Knowing what we know now, there are a few pieces of beauty wisdom we'd like to give our younger selves if given the chance, with "don't pull out your eyebrows," at the very top of the list. Shay Mitchell's advice to her younger self is slightly more impactful. "I would tell myself to celebrate the fact that I was different, and to embrace what made me different and unique," the star tells us. "Growing up a different race in a predominantly Caucasian neighborhood, all of my friends had fair complexions with blonde hair and blue eyes. I look back on my photos and I'm completely different. I dyed my hair lighter, I wore color contacts, I didn't want to be out in the sun." Mitchell, who is half-Filipino (and is a second cousin of Lea Salonga's, NBD), admits that she doesn't regret any of her past expierimental beauty looks—after all, they did make her who she is today. Her mother in particular taught her at a young age that makeup should be used to enhance what you have, rather than completely changing your appearance, and it's pretty safe to say that things have come full circle. "If I said anything to myself back then, it would have been, celebrate who you are. The fact that you're different is going to help you in the future," says Mitchell.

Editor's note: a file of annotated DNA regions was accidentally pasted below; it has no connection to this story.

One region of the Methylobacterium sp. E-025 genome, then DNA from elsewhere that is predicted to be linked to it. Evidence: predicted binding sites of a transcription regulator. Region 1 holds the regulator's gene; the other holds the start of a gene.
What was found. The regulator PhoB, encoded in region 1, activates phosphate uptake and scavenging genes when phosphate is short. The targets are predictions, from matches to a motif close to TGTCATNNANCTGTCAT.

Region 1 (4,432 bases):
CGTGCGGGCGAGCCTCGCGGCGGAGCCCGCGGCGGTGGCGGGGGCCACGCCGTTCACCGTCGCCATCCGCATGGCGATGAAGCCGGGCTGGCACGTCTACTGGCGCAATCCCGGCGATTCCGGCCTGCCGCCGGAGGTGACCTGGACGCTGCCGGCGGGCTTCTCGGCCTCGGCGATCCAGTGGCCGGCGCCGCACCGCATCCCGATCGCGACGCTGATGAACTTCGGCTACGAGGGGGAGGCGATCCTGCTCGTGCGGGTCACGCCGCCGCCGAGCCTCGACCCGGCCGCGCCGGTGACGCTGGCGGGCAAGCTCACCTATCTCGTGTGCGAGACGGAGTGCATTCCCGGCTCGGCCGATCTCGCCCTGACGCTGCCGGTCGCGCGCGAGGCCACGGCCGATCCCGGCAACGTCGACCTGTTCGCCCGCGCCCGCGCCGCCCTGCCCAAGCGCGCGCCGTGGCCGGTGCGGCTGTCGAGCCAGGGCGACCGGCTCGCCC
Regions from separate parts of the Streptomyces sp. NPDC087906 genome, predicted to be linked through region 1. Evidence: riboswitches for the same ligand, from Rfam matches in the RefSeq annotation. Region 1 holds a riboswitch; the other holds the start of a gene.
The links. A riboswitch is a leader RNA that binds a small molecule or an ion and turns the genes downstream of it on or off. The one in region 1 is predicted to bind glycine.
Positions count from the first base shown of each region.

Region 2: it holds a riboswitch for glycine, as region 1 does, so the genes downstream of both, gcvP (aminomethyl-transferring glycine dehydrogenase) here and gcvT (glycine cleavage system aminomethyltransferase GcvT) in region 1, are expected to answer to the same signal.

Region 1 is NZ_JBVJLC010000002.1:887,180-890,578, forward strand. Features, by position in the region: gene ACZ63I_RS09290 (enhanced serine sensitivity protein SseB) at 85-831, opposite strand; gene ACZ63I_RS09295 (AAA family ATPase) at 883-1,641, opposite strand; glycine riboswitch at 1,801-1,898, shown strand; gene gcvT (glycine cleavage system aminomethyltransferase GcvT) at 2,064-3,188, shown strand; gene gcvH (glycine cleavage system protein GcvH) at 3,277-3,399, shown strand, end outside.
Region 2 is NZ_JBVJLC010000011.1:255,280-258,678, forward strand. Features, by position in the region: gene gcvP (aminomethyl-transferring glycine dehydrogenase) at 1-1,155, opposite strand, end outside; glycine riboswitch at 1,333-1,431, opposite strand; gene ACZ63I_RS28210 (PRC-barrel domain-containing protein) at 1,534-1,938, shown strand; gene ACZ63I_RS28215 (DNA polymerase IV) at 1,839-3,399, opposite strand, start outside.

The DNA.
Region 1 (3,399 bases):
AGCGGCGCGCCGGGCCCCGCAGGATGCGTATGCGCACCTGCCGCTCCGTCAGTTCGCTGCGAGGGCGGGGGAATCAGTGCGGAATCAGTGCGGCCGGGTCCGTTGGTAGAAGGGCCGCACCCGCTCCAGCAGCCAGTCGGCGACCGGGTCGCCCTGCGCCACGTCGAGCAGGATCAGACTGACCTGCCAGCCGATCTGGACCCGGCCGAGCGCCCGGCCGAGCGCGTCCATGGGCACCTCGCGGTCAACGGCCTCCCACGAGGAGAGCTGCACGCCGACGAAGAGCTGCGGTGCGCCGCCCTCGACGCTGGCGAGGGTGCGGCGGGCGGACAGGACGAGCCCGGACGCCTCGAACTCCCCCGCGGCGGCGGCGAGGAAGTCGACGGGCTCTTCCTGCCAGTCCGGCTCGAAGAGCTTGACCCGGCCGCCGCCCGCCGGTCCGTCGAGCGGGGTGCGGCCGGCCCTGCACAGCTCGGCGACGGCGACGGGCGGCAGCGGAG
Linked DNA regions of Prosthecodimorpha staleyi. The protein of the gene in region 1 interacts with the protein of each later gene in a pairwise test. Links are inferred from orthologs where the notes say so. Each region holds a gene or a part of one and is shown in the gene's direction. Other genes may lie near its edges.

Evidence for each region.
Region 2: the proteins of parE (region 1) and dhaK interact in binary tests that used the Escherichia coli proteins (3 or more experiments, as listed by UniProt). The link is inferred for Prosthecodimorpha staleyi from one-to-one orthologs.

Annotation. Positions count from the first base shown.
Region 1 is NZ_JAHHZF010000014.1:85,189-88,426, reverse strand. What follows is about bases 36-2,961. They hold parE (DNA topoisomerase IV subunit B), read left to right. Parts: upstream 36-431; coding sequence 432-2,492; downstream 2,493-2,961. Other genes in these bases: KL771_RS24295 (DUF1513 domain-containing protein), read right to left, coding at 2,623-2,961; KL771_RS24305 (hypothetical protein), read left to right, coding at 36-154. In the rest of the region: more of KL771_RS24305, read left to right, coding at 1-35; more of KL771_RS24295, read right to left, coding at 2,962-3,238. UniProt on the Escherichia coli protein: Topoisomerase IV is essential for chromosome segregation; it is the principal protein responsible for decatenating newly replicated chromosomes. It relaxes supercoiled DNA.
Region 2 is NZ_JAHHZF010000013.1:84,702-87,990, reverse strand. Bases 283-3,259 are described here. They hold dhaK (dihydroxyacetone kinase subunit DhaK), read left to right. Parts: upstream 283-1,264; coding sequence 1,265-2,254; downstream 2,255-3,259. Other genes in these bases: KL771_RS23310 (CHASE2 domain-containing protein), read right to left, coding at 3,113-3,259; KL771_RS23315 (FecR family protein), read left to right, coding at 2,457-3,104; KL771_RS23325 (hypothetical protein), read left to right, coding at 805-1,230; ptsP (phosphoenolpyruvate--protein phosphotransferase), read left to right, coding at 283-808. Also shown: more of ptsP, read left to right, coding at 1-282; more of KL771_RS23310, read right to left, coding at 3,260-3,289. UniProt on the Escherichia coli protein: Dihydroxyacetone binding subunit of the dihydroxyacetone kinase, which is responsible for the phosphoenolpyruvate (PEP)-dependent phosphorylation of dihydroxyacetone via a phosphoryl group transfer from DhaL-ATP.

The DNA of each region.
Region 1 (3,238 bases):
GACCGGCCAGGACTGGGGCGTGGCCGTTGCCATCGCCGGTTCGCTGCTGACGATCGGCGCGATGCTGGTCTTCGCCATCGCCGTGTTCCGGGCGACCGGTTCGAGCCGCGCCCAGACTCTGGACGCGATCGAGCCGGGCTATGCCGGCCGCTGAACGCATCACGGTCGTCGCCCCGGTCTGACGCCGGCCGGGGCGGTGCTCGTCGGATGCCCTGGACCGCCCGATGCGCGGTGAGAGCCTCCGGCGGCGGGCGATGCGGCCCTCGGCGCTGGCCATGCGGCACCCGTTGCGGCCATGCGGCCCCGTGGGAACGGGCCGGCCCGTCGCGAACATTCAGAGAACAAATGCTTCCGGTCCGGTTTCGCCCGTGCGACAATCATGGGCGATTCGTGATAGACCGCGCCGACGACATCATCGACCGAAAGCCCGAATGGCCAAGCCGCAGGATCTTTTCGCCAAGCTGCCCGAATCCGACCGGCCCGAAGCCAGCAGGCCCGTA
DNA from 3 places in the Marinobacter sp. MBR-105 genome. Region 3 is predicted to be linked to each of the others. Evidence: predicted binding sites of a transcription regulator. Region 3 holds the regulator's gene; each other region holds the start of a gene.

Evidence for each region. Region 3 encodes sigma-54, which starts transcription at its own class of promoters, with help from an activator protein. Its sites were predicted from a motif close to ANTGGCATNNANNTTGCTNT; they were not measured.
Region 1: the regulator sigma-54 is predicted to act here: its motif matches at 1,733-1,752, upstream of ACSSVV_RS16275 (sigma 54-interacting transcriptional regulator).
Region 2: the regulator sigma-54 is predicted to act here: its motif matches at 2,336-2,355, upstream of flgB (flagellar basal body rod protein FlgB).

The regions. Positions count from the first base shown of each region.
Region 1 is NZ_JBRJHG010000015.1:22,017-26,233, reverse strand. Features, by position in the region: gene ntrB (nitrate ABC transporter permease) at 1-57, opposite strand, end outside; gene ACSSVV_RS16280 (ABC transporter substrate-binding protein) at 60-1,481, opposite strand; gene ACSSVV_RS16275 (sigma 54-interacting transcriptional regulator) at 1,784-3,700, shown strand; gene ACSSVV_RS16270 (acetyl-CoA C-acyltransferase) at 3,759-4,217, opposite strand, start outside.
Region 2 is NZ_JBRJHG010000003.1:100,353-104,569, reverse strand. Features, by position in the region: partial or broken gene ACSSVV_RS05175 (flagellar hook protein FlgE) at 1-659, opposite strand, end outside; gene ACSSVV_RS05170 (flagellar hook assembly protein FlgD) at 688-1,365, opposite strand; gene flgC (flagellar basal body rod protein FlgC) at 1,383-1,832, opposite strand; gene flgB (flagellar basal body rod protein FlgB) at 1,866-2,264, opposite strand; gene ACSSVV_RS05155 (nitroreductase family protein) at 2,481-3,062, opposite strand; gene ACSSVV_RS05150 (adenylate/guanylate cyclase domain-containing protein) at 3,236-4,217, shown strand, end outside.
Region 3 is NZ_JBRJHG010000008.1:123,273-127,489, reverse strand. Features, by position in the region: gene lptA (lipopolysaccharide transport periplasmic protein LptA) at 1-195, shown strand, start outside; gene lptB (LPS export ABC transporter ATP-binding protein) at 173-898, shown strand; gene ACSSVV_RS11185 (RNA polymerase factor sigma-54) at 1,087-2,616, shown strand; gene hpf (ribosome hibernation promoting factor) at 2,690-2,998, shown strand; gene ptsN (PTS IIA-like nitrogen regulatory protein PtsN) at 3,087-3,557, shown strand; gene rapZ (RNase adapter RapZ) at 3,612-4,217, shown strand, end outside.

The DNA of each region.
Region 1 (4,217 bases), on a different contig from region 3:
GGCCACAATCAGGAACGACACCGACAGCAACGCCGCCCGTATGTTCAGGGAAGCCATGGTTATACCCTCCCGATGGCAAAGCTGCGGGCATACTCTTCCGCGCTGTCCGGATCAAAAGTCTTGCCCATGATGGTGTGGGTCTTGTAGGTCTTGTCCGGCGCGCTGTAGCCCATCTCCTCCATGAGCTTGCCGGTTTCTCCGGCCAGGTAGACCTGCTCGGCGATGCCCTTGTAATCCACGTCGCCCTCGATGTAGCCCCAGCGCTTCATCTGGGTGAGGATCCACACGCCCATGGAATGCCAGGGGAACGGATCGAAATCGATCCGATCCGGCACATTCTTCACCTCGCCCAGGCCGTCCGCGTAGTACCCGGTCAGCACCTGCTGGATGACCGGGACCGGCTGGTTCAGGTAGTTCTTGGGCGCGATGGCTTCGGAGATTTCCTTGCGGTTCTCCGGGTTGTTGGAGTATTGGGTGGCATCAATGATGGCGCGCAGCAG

When she moved from Toronto to Los Angeles early in her career, Mitchell started putting a larger emphasis on skincare when she noticed her complexion reacting to the different climate. Working on the set and having to take off the heavy makeup required for the camera prompted her to develop a proper regime, making her role as Biore's celebrity face all the more appropriate. "I do like to do a lot more face masks, like Biore's Self-Heating One Minute Mask ($7; ulta.com), because I'm always in hair and makeup. It doesn't matter if you live in a warm climate," she says. "My skin can get dry with the amount of makeup I wear on set and taking it off all the time, so I'll do a mask a few times a week, and will exfoliate once or twice a week." Mitchell tells us that when she has no makeup on whatsoever, that's when she feels her best, and the extra care she gives her complexion has an impact on how everything else. Basically, she's comfortable in her own skin in every sense of the term. "I know I used to compare myself to a lot of girls in magazines, but after being in the industry, you realize that there is a lot that goes into these photos. I'm not against it by any means, but you do need to realize that the images out there have been Photoshopped and edited by professionals, so don't come down on yourself too much if you have a stretch mark here and there," Mitchell says. Even something as fleeting as the selfie shouldn't be taken seriously. "The secret to taking the perfect selfie? Take five thousand," she adds, laughing. "I'd be lying if I said I got them all on the first try—I wish!"